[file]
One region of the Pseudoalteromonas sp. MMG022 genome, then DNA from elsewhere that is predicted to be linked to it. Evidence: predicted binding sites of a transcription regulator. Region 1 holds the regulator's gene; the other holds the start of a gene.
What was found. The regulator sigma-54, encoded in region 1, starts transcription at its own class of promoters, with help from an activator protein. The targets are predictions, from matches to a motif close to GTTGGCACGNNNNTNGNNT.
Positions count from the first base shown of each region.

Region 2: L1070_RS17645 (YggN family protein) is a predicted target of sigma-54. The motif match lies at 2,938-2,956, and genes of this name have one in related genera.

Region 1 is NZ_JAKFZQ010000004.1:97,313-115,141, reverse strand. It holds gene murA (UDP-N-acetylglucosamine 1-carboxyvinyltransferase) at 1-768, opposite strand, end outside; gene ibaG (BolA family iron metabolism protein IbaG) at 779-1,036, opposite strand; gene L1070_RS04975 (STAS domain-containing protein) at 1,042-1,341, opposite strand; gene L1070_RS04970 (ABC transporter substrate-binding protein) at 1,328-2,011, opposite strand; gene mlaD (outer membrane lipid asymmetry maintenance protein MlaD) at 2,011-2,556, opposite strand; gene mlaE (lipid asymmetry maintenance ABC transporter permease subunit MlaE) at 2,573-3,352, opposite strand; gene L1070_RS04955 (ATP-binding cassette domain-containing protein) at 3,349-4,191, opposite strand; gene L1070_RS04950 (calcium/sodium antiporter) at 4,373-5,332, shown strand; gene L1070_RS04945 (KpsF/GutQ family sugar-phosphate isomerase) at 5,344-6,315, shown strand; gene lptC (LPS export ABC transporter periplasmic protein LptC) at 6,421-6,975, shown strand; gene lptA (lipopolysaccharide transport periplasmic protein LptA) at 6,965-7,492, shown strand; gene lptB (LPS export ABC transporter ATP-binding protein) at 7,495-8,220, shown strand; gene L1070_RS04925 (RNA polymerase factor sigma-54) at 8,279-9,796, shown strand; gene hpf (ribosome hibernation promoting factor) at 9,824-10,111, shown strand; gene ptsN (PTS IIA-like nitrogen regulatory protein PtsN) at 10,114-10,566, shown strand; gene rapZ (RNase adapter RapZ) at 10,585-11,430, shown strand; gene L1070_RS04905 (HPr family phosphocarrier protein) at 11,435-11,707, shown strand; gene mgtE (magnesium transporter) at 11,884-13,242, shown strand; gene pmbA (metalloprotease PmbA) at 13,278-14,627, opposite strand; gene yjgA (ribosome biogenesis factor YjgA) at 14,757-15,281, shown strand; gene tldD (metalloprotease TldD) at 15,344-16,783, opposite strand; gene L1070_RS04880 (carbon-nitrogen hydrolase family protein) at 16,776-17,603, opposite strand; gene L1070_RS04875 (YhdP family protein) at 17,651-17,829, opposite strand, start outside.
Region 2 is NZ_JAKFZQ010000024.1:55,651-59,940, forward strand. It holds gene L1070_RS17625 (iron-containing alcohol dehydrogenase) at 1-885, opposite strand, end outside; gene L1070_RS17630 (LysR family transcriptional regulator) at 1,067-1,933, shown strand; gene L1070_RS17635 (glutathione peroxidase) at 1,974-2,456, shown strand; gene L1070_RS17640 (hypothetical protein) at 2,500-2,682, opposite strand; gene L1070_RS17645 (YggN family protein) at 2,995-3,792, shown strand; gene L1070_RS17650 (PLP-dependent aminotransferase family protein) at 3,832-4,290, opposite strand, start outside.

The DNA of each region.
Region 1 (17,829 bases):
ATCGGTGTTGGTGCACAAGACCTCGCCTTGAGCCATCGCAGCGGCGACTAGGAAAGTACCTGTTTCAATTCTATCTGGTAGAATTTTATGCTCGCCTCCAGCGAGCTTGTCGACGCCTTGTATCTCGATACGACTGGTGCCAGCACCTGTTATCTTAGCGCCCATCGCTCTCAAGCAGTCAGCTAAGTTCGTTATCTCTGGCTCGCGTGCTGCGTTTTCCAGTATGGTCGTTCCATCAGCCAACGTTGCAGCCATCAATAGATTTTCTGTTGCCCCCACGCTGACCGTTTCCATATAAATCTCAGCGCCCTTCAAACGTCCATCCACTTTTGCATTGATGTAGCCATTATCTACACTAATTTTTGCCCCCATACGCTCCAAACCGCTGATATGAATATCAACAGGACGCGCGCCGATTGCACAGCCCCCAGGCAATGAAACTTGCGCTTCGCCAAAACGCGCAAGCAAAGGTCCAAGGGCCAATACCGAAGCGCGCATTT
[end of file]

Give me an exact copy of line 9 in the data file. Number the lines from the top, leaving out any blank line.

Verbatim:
ATCGGTGTTGGTGCACAAGACCTCGCCTTGAGCCATCGCAGCGGCGACTAGGAAAGTACCTGTTTCAATTCTATCTGGTAGAATTTTATGCTCGCCTCCAGCGAGCTTGTCGACGCCTTGTATCTCGATACGACTGGTGCCAGCACCTGTTATCTTAGCGCCCATCGCTCTCAAGCAGTCAGCTAAGTTCGTTATCTCTGGCTCGCGTGCTGCGTTTTCCAGTATGGTCGTTCCATCAGCCAACGTTGCAGCCATCAATAGATTTTCTGTTGCCCCCACGCTGACCGTTTCCATATAAATCTCAGCGCCCTTCAAACGTCCATCCACTTTTGCATTGATGTAGCCATTATCTACACTAATTTTTGCCCCCATACGCTCCAAACCGCTGATATGAATATCAACAGGACGCGCGCCGATTGCACAGCCCCCAGGCAATGAAACTTGCGCTTCGCCAAAACGCGCAAGCAAAGGTCCAAGGGCCAATACCGAAGCGCGCATTT